Police have stopped almost 100 drivers in just three days using brand new enforcement tool
Police issued fines to drivers breaking simple motoring laws such as failing to wear a seatbelt and using a mobile phone behind the wheel using the new enforcement technique. Officers are using an unmarked Heavy Goods Vehicle to catch out unsuspecting motorists in a new method to stop offenders.
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In a road safety crackdown, officers captured a total of 96 offences in three days including serious safety concerns such as drink driving offenders and careless driving.
Motorists using their vehicle without valid insurance or MOT tests were also spotted as well as vehicles with insecure loads or driving with dangerous tyres.
Offences were recorded in a three day sweep between 7 July and 10 July in one of the first tests of the new scheme.
In a statement, Devon and Cornwall police said: “A Highways England unmarked HGV was out on patrol to identify offences with officers in unmarked vehicles shadowing it to stop drivers who were caught committing road traffic related offences.
“Between 7 July and 10 July 2020, the offences detected included 15 drivers using a mobile phone (three of which were HGV drivers), 35 drivers caught speeding, three people not wearing a seatbelt, seven careless driving offences and one positive breath test for being over the alcohol limit.
“One of the speeders was clocked doing 106mph and undertaking other vehicles in a 70mph zone.”
Staffordshire Police revealed they had used specially adapted vehicles last month to catch out motorists.
The HGV cab is unique as it gives officers the opportunity to use a height advantage to see what drivers are doing inside their vehicle.
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Staffordshire Police revealed the specially adapted HGV’s allow one of the officers inside to film evidence which can later be used against a driver.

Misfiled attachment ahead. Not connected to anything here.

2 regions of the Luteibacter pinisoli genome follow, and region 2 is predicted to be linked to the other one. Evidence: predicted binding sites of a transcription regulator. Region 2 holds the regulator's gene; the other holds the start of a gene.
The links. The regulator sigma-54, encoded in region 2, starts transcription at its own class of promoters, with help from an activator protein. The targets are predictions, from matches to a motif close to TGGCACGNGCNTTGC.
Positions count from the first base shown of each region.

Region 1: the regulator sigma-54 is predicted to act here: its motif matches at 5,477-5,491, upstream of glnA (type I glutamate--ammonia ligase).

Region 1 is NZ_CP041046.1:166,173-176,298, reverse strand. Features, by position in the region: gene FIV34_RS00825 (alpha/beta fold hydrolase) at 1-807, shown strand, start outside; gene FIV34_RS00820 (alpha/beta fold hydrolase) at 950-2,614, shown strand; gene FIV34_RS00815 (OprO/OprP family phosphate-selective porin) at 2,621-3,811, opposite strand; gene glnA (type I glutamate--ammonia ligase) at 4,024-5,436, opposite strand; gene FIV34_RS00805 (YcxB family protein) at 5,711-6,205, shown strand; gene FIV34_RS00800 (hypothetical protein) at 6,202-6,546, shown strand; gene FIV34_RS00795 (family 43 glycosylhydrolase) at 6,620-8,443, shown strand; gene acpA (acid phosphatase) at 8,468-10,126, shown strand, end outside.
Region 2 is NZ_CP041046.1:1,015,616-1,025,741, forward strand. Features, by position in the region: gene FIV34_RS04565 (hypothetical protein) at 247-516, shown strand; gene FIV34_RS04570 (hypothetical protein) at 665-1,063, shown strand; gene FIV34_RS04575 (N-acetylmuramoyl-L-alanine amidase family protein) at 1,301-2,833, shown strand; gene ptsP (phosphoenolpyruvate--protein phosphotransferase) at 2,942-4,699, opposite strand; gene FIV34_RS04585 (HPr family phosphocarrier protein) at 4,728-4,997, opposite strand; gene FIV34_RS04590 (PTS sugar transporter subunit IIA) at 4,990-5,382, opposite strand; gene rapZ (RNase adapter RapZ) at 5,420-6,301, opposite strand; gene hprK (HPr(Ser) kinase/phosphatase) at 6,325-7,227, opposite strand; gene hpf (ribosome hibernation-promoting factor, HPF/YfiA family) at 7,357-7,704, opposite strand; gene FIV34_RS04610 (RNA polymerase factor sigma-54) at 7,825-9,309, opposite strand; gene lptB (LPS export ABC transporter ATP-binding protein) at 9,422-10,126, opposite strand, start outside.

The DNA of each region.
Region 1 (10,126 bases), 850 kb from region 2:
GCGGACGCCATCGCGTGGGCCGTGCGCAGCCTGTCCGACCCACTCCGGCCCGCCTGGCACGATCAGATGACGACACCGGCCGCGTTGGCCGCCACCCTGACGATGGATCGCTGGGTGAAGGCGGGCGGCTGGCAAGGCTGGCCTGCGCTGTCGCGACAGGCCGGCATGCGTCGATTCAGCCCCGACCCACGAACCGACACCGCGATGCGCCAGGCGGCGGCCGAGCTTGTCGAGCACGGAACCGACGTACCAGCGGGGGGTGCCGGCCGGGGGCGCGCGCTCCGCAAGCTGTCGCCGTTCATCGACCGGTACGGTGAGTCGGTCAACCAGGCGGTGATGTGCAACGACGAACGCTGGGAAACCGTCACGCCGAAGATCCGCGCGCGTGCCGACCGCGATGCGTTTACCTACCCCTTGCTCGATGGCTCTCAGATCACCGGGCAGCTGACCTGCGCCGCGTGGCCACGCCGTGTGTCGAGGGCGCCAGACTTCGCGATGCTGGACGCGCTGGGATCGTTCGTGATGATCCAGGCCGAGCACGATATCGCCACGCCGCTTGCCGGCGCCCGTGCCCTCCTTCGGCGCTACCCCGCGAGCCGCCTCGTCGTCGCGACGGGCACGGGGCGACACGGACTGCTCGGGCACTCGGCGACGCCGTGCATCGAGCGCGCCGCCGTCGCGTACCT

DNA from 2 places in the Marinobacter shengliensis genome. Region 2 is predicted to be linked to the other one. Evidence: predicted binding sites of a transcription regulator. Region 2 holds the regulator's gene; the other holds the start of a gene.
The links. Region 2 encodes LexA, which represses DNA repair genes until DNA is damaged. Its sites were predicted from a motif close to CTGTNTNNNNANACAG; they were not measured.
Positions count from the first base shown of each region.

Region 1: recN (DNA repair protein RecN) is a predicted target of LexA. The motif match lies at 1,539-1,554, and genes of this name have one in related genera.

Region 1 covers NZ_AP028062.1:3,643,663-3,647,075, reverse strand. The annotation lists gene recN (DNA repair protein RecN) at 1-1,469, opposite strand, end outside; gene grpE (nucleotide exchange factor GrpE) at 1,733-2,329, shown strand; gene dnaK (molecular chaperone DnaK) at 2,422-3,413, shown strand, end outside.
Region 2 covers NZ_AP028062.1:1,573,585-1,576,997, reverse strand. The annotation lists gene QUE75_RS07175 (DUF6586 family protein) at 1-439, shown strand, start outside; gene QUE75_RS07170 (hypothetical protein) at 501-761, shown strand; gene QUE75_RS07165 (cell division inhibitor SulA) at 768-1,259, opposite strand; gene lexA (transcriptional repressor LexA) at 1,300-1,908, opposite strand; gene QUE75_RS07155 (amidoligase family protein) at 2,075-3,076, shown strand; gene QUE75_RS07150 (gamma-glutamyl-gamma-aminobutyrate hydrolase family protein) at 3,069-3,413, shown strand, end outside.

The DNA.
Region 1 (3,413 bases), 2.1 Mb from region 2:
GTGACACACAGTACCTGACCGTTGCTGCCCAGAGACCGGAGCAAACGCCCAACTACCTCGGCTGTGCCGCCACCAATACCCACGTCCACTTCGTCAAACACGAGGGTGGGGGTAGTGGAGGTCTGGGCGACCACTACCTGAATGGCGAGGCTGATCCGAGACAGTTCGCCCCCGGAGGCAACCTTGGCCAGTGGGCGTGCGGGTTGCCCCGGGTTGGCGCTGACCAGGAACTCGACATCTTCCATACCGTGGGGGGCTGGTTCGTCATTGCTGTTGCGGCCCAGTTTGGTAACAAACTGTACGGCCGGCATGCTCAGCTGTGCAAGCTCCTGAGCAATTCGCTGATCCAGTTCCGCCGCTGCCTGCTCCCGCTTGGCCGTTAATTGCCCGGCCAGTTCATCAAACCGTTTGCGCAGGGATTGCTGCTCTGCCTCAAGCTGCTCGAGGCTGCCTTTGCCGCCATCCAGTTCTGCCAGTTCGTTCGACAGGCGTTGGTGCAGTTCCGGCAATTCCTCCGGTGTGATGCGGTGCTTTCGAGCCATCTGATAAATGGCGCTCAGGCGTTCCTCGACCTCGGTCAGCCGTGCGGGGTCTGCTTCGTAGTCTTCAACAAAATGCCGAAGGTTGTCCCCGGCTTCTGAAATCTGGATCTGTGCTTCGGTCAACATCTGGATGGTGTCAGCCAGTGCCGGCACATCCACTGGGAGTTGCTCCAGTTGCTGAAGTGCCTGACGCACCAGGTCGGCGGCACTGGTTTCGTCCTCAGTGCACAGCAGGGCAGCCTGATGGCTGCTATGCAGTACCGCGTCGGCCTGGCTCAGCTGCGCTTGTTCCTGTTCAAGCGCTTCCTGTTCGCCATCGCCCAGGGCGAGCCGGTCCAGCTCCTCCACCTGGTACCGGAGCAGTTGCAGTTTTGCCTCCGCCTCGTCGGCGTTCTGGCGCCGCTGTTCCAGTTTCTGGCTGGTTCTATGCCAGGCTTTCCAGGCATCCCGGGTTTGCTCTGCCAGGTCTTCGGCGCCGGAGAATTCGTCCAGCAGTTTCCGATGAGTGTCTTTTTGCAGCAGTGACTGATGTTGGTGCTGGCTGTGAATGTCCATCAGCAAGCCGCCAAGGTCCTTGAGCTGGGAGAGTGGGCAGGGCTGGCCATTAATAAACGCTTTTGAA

The force also stopped 96 vehicles over just a five day period between 1 June and 6 June for similar offences such as simple mobile phone breaches.
Last month, motoring lawyer Nick Freeman revealed police officers should be praised for introducing an “ingenious” and “sensible” new tool to catch offenders.
He told Express.co.uk that officers were “using their brains” to catch people out and predicted the scheme will have “huge effect” on motorists.
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He said: “There’s nothing about trapping people who are breaking the law. The police are using their brains to catch people.
“When this gets out I think this will have a huge effects on motorists who are tempted to use their mobile phones or are tempted to do something stupid whilst behind the wheel of a car.
“It will make them think twice and that in itself makes it worthwhile because that reduces the number of offenders.”
He has called for officers to introduce more HGV supercabs across the UK to help tackle unsuspecting drivers.
Highways England is working alongside police forces as part of the initiative to help improve road safety for users.
The agency hopes the scheme will “encirage” mreriosatsa ri consider how they can improve driving and awareness on the road,
Highways England Regional Safety co-ordinator Marie Bidduph said: “It is particularly disappointing to see how many people are still not wearing seatbelts despite the very serious danger they are putting themselves in.
“We have introduced three HGV supercabs and are working closely with our police partners across the country to tackle dangerous driving.
“We hope this operation will encourage all motorists to think about how they can improve their driving.”
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